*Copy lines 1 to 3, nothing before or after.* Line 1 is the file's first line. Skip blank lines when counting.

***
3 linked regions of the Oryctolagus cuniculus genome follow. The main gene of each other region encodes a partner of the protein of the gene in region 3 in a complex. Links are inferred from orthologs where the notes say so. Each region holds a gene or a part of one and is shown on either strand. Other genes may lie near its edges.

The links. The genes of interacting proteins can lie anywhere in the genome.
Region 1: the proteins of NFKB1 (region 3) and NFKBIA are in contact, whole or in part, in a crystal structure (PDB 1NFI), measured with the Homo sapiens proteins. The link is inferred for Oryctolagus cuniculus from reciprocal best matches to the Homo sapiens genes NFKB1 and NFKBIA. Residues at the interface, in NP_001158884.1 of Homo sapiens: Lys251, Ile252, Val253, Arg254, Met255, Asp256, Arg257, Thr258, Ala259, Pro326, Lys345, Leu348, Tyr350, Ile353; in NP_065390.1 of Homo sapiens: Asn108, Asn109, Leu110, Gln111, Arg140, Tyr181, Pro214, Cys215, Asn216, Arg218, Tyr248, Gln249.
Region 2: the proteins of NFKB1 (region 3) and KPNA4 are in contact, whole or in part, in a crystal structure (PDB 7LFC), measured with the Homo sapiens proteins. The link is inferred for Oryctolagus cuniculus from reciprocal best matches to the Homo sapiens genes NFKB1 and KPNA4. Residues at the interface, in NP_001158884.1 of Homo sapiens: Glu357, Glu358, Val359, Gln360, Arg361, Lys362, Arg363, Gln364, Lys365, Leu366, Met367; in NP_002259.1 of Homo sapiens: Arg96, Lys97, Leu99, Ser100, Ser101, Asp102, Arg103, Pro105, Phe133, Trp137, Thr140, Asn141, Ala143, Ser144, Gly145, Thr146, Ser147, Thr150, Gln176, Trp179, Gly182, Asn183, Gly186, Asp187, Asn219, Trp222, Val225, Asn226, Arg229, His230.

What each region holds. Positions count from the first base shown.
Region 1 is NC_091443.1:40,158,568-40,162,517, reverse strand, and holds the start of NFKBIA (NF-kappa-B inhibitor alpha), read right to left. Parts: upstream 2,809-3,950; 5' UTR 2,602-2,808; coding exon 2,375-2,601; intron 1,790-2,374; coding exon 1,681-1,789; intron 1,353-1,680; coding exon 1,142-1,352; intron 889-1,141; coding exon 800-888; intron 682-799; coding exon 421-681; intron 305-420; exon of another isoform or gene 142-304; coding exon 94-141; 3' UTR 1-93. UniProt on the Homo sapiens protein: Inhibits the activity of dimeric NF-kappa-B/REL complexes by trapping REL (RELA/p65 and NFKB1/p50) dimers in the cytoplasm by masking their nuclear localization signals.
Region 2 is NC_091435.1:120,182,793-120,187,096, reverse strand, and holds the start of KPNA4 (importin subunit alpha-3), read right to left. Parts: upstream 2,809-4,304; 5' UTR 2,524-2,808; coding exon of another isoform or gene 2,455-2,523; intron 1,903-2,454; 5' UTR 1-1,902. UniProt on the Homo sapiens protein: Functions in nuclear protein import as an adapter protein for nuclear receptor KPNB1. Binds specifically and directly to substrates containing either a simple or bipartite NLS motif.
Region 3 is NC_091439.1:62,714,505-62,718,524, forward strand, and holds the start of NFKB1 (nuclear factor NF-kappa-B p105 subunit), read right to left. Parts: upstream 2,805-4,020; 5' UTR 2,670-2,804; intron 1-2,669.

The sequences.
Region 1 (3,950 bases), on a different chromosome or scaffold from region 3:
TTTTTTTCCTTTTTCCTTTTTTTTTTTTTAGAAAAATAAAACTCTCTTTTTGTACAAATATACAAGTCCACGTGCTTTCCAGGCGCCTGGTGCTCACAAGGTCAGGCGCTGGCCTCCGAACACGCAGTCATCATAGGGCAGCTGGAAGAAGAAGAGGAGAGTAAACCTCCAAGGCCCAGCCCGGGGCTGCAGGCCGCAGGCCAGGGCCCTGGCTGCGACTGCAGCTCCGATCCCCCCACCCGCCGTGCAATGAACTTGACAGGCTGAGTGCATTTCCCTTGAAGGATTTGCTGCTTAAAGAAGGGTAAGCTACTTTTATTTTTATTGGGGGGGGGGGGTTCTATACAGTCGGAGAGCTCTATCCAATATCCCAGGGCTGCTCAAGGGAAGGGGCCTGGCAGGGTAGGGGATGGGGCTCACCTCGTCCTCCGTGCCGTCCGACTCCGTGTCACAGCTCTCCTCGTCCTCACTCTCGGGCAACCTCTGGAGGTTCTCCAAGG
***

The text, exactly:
3 linked regions of the Oryctolagus cuniculus genome follow. The main gene of each other region encodes a partner of the protein of the gene in region 3 in a complex. Links are inferred from orthologs where the notes say so. Each region holds a gene or a part of one and is shown on either strand. Other genes may lie near its edges.

The links. The genes of interacting proteins can lie anywhere in the genome.
Region 1: the proteins of NFKB1 (region 3) and NFKBIA are in contact, whole or in part, in a crystal structure (PDB 1NFI), measured with the Homo sapiens proteins. The link is inferred for Oryctolagus cuniculus from reciprocal best matches to the Homo sapiens genes NFKB1 and NFKBIA. Residues at the interface, in NP_001158884.1 of Homo sapiens: Lys251, Ile252, Val253, Arg254, Met255, Asp256, Arg257, Thr258, Ala259, Pro326, Lys345, Leu348, Tyr350, Ile353; in NP_065390.1 of Homo sapiens: Asn108, Asn109, Leu110, Gln111, Arg140, Tyr181, Pro214, Cys215, Asn216, Arg218, Tyr248, Gln249.